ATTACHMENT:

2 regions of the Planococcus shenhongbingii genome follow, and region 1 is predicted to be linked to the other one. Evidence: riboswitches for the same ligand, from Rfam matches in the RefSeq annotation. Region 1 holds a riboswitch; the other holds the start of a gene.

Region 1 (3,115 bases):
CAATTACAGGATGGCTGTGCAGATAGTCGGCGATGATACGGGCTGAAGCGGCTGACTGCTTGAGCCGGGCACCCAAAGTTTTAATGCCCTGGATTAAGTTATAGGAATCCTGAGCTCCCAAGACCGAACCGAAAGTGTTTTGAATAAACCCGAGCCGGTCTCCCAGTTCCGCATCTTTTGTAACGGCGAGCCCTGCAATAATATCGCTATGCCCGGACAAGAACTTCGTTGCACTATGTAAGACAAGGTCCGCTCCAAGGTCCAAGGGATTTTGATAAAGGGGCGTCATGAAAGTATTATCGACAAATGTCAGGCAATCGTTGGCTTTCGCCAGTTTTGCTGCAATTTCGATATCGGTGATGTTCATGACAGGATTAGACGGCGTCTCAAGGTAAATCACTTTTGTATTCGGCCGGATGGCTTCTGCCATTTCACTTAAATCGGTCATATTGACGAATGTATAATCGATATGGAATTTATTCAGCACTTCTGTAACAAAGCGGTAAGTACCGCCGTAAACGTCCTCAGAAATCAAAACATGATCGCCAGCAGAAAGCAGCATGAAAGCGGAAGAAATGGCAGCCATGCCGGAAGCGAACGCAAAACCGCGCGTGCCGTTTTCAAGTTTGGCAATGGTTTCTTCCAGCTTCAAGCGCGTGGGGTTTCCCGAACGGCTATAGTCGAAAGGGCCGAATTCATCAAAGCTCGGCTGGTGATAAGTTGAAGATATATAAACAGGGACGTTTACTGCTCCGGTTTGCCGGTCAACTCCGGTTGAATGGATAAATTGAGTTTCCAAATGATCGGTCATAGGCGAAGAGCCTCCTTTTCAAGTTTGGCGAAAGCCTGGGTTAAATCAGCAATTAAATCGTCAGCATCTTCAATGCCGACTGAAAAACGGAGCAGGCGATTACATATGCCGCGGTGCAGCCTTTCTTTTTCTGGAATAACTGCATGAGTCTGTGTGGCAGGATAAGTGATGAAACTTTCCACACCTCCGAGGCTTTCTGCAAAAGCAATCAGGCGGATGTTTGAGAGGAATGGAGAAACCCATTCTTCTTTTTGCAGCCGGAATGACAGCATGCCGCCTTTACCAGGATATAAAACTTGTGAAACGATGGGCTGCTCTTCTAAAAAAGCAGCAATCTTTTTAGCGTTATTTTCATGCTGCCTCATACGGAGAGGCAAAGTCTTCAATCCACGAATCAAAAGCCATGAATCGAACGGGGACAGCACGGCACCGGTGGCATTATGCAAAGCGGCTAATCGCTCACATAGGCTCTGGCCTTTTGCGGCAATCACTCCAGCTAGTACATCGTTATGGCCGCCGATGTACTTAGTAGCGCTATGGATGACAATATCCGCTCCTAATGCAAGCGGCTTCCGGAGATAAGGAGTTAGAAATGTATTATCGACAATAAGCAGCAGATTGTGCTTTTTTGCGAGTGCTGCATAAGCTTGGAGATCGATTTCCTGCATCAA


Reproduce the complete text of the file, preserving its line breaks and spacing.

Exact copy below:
2 regions of the Planococcus shenhongbingii genome follow, and region 1 is predicted to be linked to the other one. Evidence: riboswitches for the same ligand, from Rfam matches in the RefSeq annotation. Region 1 holds a riboswitch; the other holds the start of a gene.

Region 1 (3,115 bases):
CAATTACAGGATGGCTGTGCAGATAGTCGGCGATGATACGGGCTGAAGCGGCTGACTGCTTGAGCCGGGCACCCAAAGTTTTAATGCCCTGGATTAAGTTATAGGAATCCTGAGCTCCCAAGACCGAACCGAAAGTGTTTTGAATAAACCCGAGCCGGTCTCCCAGTTCCGCATCTTTTGTAACGGCGAGCCCTGCAATAATATCGCTATGCCCGGACAAGAACTTCGTTGCACTATGTAAGACAAGGTCCGCTCCAAGGTCCAAGGGATTTTGATAAAGGGGCGTCATGAAAGTATTATCGACAAATGTCAGGCAATCGTTGGCTTTCGCCAGTTTTGCTGCAATTTCGATATCGGTGATGTTCATGACAGGATTAGACGGCGTCTCAAGGTAAATCACTTTTGTATTCGGCCGGATGGCTTCTGCCATTTCACTTAAATCGGTCATATTGACGAATGTATAATCGATATGGAATTTATTCAGCACTTCTGTAACAAAGCGGTAAGTACCGCCGTAAACGTCCTCAGAAATCAAAACATGATCGCCAGCAGAAAGCAGCATGAAAGCGGAAGAAATGGCAGCCATGCCGGAAGCGAACGCAAAACCGCGCGTGCCGTTTTCAAGTTTGGCAATGGTTTCTTCCAGCTTCAAGCGCGTGGGGTTTCCCGAACGGCTATAGTCGAAAGGGCCGAATTCATCAAAGCTCGGCTGGTGATAAGTTGAAGATATATAAACAGGGACGTTTACTGCTCCGGTTTGCCGGTCAACTCCGGTTGAATGGATAAATTGAGTTTCCAAATGATCGGTCATAGGCGAAGAGCCTCCTTTTCAAGTTTGGCGAAAGCCTGGGTTAAATCAGCAATTAAATCGTCAGCATCTTCAATGCCGACTGAAAAACGGAGCAGGCGATTACATATGCCGCGGTGCAGCCTTTCTTTTTCTGGAATAACTGCATGAGTCTGTGTGGCAGGATAAGTGATGAAACTTTCCACACCTCCGAGGCTTTCTGCAAAAGCAATCAGGCGGATGTTTGAGAGGAATGGAGAAACCCATTCTTCTTTTTGCAGCCGGAATGACAGCATGCCGCCTTTACCAGGATATAAAACTTGTGAAACGATGGGCTGCTCTTCTAAAAAAGCAGCAATCTTTTTAGCGTTATTTTCATGCTGCCTCATACGGAGAGGCAAAGTCTTCAATCCACGAATCAAAAGCCATGAATCGAACGGGGACAGCACGGCACCGGTGGCATTATGCAAAGCGGCTAATCGCTCACATAGGCTCTGGCCTTTTGCGGCAATCACTCCAGCTAGTACATCGTTATGGCCGCCGATGTACTTAGTAGCGCTATGGATGACAATATCCGCTCCTAATGCAAGCGGCTTCCGGAGATAAGGAGTTAGAAATGTATTATCGACAATAAGCAGCAGATTGTGCTTTTTTGCGAGTGCTGCATAAGCTTGGAGATCGATTTCCTGCATCAA